Ferrara Charterhouse

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Ferrara Charterhouse (Italian: Certosa di Ferrara), of which the present Church of San Cristoforo alla Certosa was previously the monastic church, is a former charterhouse or Carthusian monastery built in Renaissance style, located on Piazza Borso 50 in Ferrara, Region of Emilia-Romagna, Italy. The monastery was suppressed in the time of Napoleon, but the church was reconsecrated in 1813 and remains in use. The site also accommodates a large municipal cemetery, which was established in 1813.


In 1452, the Duke Borso d'Este sponsored the construction of a charterhouse (Italian: certosa) in Ferrara. As was the usual Carthusian practice, it was built outside the existing city walls, but ten years later new walls, the Addizione Erculea, brought it back within the city. The present church, dedicated to Saint Christopher (San Cristoforo), was built in 1498, next to the original monastic church. The layout is that of a Latin cross with six lateral chapels. The project is attributed to Biagio Rossetti. The west front, which remains incomplete, was decorated in 1769 with a marble portal to the design of Gaetano Barbieri sculpted by Pietro Puttini, with angels by Francesco Zoppi. The side altars were decorated by Nicolò Roselli, and contained an altarpiece (1570) by Bastianino. In the late 1700s, after the Napoleonic suppression, the monastery and church were closed and became the property of the city. The church was reconsecrated in 1813. The adjacent grounds, like those of Bologna Charterhouse, were converted for use as a municipal public cemetery (Cimitero Cittadino) by the architect Ferdinando Canonici, at which point the older church and part of the cloister were demolished. The grounds also contain a Jewish cemetery and a memorial statue to Leopoldo Cicognara by Antonio Canova.Aerial bombing in 1944, during the Second World War, damaged the apse, choir, bell tower and south side of the church. The restorations were still incomplete, when the 2012 earthquake further damaged the foundations, limiting its use.

Inventory in 1770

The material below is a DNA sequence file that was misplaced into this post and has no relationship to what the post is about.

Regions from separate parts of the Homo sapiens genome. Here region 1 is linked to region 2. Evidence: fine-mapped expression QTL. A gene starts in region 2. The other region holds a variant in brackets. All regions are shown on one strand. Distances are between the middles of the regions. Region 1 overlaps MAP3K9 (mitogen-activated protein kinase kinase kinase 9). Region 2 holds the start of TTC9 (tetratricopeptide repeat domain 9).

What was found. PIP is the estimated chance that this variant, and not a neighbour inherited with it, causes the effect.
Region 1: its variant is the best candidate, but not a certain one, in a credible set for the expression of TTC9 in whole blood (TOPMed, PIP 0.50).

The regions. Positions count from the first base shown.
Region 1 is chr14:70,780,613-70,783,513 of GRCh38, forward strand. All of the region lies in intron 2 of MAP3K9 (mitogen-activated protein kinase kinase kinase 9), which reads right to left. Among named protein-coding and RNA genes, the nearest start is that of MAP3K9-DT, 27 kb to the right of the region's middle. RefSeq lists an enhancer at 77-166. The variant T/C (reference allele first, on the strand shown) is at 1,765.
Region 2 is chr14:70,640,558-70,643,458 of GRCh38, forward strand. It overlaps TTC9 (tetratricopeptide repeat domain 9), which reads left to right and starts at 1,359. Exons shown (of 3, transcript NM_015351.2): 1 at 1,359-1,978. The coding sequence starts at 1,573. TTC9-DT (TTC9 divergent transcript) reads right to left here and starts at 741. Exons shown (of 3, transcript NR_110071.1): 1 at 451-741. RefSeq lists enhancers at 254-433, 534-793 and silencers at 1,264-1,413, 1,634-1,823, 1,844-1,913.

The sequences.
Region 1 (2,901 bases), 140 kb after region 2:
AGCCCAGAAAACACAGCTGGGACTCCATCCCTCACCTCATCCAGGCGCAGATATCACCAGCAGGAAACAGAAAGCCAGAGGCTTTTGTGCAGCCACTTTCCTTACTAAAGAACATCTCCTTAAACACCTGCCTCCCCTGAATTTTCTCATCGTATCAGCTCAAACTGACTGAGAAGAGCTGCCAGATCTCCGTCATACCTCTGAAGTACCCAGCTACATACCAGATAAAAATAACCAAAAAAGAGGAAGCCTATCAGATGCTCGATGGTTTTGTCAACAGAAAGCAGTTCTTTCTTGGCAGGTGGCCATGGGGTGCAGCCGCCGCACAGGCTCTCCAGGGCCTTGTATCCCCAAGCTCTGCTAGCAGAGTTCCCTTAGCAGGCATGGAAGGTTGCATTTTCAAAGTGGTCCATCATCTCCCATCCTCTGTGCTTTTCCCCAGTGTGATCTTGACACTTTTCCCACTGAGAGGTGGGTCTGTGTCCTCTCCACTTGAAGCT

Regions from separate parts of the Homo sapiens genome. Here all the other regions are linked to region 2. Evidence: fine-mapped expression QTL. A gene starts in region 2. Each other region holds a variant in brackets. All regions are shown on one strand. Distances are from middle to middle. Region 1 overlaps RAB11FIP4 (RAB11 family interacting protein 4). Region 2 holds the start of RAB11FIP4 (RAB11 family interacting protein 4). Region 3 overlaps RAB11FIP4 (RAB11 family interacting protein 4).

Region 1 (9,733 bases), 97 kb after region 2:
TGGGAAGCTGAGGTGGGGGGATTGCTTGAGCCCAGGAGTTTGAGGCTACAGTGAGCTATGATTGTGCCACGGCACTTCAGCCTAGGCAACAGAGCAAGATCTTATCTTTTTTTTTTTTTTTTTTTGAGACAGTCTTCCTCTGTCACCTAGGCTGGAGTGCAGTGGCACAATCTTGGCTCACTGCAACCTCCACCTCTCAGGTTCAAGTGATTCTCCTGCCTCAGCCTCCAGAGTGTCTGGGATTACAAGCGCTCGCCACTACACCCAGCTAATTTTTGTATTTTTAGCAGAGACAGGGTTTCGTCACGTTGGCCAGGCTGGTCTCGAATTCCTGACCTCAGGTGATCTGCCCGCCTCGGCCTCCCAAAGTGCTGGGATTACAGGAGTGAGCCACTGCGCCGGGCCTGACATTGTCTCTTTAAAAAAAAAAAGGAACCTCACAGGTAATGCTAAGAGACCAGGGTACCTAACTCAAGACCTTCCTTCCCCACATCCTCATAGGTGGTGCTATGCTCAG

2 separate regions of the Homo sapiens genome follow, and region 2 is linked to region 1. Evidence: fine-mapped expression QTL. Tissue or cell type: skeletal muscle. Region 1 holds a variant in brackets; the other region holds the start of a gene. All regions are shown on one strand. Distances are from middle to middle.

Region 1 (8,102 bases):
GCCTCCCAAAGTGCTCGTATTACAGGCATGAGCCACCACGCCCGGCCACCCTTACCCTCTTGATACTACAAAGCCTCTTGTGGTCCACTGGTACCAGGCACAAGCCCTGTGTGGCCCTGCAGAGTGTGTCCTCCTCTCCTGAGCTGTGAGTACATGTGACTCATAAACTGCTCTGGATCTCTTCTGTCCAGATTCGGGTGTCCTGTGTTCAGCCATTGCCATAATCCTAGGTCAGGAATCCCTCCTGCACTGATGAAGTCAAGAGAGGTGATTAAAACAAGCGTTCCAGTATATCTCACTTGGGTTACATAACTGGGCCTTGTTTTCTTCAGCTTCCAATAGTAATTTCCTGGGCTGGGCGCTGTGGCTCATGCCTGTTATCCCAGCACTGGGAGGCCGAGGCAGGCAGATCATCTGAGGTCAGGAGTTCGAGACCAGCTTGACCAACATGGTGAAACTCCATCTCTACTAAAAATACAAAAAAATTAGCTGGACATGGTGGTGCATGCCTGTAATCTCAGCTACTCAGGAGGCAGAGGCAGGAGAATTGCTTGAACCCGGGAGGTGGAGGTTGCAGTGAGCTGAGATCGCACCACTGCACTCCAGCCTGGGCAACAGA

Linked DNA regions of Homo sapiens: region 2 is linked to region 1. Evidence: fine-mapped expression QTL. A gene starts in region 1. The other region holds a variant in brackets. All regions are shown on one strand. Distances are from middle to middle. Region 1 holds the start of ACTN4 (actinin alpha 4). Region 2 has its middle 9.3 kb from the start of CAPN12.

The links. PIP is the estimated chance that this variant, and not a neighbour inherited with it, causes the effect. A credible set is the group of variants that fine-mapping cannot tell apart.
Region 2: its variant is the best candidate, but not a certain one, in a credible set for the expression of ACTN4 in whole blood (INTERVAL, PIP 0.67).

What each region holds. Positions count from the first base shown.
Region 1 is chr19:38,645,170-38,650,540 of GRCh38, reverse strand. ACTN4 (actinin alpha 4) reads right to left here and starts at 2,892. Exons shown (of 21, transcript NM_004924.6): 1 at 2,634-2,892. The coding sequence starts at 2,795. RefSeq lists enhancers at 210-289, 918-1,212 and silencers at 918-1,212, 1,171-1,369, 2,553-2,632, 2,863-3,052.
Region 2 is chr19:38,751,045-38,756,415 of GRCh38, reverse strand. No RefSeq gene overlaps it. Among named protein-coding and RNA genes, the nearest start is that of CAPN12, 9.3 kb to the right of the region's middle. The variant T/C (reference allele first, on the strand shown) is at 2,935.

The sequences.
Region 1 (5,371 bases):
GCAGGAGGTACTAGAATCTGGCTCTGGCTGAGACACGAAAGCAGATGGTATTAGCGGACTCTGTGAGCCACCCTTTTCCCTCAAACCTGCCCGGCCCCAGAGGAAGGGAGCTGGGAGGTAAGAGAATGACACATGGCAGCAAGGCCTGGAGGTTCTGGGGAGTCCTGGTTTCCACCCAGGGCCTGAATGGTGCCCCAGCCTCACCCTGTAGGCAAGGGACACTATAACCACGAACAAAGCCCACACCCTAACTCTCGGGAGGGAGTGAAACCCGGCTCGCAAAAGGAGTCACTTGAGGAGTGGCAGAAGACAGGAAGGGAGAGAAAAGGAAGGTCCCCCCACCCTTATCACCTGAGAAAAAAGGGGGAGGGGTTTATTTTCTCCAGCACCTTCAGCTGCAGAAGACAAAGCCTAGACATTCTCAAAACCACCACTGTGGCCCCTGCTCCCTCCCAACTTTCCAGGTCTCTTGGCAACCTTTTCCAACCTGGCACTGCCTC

The Napoleonic suppression of the monastery led to the dispersal of the works of movable art in the church and monastery. An inventory in 1770 lists the following: The twelve chapels had canvases depicting the Passion of Christ by Roselli. The altar on the right of the crossing had a canvas with The Last Judgement with Sibyls by Sebastiano Filippi. This side of the crossing also had a St Jerome, copy of a work by Agostino Caracci for the Certosa of Bologna, copied by Francesco Naselli; a Blessed Niccolo Albergati, by an unknown Carthusian monk painter; and a St Bruno at Prayer in Squillace met by Roger I of Sicily by Ippolito Scarsellino. In the arches of the main chapel were two canvases depicting Carthusian Beati Stefano Macconi and Pietro Petroni (Blessed Monks) by Bononi.The main altar tabernacle had paintings by Agostino Caracci. On the Baldacchino was a canvas by Francesco Ferrari. To the statuary of the main altar were works contributed by Pierro Turchi. The lateral canvases depicted the Virgin pleads with San Bruno and colleagues to return to the Hermitage and San Bruno before Roger I of Sicily by Giuseppe Avanzi. In the center, in the facade of the partition that separates the monk's choir, was a depiction of St Christopher by Sebastiano Filippi. Fillipi also painted a canvas next to the presbytery, depicting the Ascension of Christ. In the counter-facade were two holy bishops by Maurelio Scanavini.The oratory next to the Presbytery had a St Bruno and fellow monks at Prayer and the Refectory had a Marriage at Cana (1622) by Bononi. The Prior's chapel had a Madonna and Child and St Bruno by the school of Guercino. Other works in the monastery included paintings by the following: Giacomo Bambini: Last Supper Carlo Bononi: Madonna and Child in Glory with Cherubim, a Blessed Pietro Petronio (half-portrait) (by Leonello Bononi but retouched by Carlo), and a St Peter Apostle (Bust portrait) Lorenzo Costa: Pieta Dosso (attributed): Portrait of a Estense Princess, an Ark of Noah, a Madonna and Child with St Joseph and two other Saints Giovanni Battista Benvenuti (Ortolano Ferrarese): an Adoration of the Shepherd, an Adoration of the Magi, St Benedict, and a half-figure of Madonna and Child and another similar canvas with Holy Family with St Joseph; Ortolano also painted an arch lunette with the same topic. Sebastiano Filippi: Carthusian monk Garofalo (attributed): an Adoration of the Magi, a Visitation, a St Bruno, a Madonna and Child, and a St Jerome in Landscape Benedetto Gennari: St Paul Giuseppe Mazzuoli, (il Bastarolo): a St Francis before Crucifix Domenico Mona: Annunciation, a Christ Crucified with Sts Francis, Francis of Paola and Niccola, and a Madonna and Child (half-figures) Alessandro Naselli: Madonna and Child (half figure) Camillo Ricci: St Hyacinth of Poland Gabriello Rossi: facade of the cloister had a quadratura with columns and a fresco of St Bruno with Angels Scarsellino: Birth of the Virgin, Flagellation of Christ, and Madonna di Reggio
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